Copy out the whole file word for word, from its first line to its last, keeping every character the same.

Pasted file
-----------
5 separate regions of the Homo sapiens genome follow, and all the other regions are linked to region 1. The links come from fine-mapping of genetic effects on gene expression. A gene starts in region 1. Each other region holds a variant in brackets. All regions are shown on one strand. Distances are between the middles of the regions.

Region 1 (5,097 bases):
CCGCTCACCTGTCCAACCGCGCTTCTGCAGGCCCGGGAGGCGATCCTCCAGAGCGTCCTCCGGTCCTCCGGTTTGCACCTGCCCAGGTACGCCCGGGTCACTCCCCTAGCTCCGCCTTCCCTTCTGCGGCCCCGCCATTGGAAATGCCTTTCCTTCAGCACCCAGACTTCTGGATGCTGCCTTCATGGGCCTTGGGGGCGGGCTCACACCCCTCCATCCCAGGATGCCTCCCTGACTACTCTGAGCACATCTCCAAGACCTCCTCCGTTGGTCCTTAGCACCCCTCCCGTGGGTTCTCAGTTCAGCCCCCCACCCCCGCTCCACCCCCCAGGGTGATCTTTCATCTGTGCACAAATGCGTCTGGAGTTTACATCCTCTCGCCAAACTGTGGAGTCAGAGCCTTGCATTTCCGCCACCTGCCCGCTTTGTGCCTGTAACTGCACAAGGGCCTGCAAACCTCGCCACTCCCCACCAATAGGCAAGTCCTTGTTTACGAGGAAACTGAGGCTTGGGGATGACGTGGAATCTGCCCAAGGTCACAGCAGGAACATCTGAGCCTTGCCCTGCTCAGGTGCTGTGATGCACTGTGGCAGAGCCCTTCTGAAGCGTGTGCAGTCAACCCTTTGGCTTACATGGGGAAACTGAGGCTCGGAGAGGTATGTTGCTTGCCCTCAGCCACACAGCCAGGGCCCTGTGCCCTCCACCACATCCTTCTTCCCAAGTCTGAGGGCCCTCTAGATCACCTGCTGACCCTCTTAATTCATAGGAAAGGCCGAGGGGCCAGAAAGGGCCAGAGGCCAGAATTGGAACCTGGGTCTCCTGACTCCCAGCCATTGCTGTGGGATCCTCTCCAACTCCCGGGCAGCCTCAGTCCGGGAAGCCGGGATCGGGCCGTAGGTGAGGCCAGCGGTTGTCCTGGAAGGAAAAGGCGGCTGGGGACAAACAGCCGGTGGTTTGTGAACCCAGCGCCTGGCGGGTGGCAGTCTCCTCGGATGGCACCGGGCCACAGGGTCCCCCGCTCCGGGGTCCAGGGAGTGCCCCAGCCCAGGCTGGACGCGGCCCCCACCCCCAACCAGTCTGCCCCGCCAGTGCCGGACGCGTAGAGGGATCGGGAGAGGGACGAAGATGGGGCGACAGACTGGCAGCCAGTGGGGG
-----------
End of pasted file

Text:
5 separate regions of the Homo sapiens genome follow, and all the other regions are linked to region 1. The links come from fine-mapping of genetic effects on gene expression. A gene starts in region 1. Each other region holds a variant in brackets. All regions are shown on one strand. Distances are between the middles of the regions.

Region 1 (5,097 bases):
CCGCTCACCTGTCCAACCGCGCTTCTGCAGGCCCGGGAGGCGATCCTCCAGAGCGTCCTCCGGTCCTCCGGTTTGCACCTGCCCAGGTACGCCCGGGTCACTCCCCTAGCTCCGCCTTCCCTTCTGCGGCCCCGCCATTGGAAATGCCTTTCCTTCAGCACCCAGACTTCTGGATGCTGCCTTCATGGGCCTTGGGGGCGGGCTCACACCCCTCCATCCCAGGATGCCTCCCTGACTACTCTGAGCACATCTCCAAGACCTCCTCCGTTGGTCCTTAGCACCCCTCCCGTGGGTTCTCAGTTCAGCCCCCCACCCCCGCTCCACCCCCCAGGGTGATCTTTCATCTGTGCACAAATGCGTCTGGAGTTTACATCCTCTCGCCAAACTGTGGAGTCAGAGCCTTGCATTTCCGCCACCTGCCCGCTTTGTGCCTGTAACTGCACAAGGGCCTGCAAACCTCGCCACTCCCCACCAATAGGCAAGTCCTTGTTTACGAGGAAACTGAGGCTTGGGGATGACGTGGAATCTGCCCAAGGTCACAGCAGGAACATCTGAGCCTTGCCCTGCTCAGGTGCTGTGATGCACTGTGGCAGAGCCCTTCTGAAGCGTGTGCAGTCAACCCTTTGGCTTACATGGGGAAACTGAGGCTCGGAGAGGTATGTTGCTTGCCCTCAGCCACACAGCCAGGGCCCTGTGCCCTCCACCACATCCTTCTTCCCAAGTCTGAGGGCCCTCTAGATCACCTGCTGACCCTCTTAATTCATAGGAAAGGCCGAGGGGCCAGAAAGGGCCAGAGGCCAGAATTGGAACCTGGGTCTCCTGACTCCCAGCCATTGCTGTGGGATCCTCTCCAACTCCCGGGCAGCCTCAGTCCGGGAAGCCGGGATCGGGCCGTAGGTGAGGCCAGCGGTTGTCCTGGAAGGAAAAGGCGGCTGGGGACAAACAGCCGGTGGTTTGTGAACCCAGCGCCTGGCGGGTGGCAGTCTCCTCGGATGGCACCGGGCCACAGGGTCCCCCGCTCCGGGGTCCAGGGAGTGCCCCAGCCCAGGCTGGACGCGGCCCCCACCCCCAACCAGTCTGCCCCGCCAGTGCCGGACGCGTAGAGGGATCGGGAGAGGGACGAAGATGGGGCGACAGACTGGCAGCCAGTGGGGG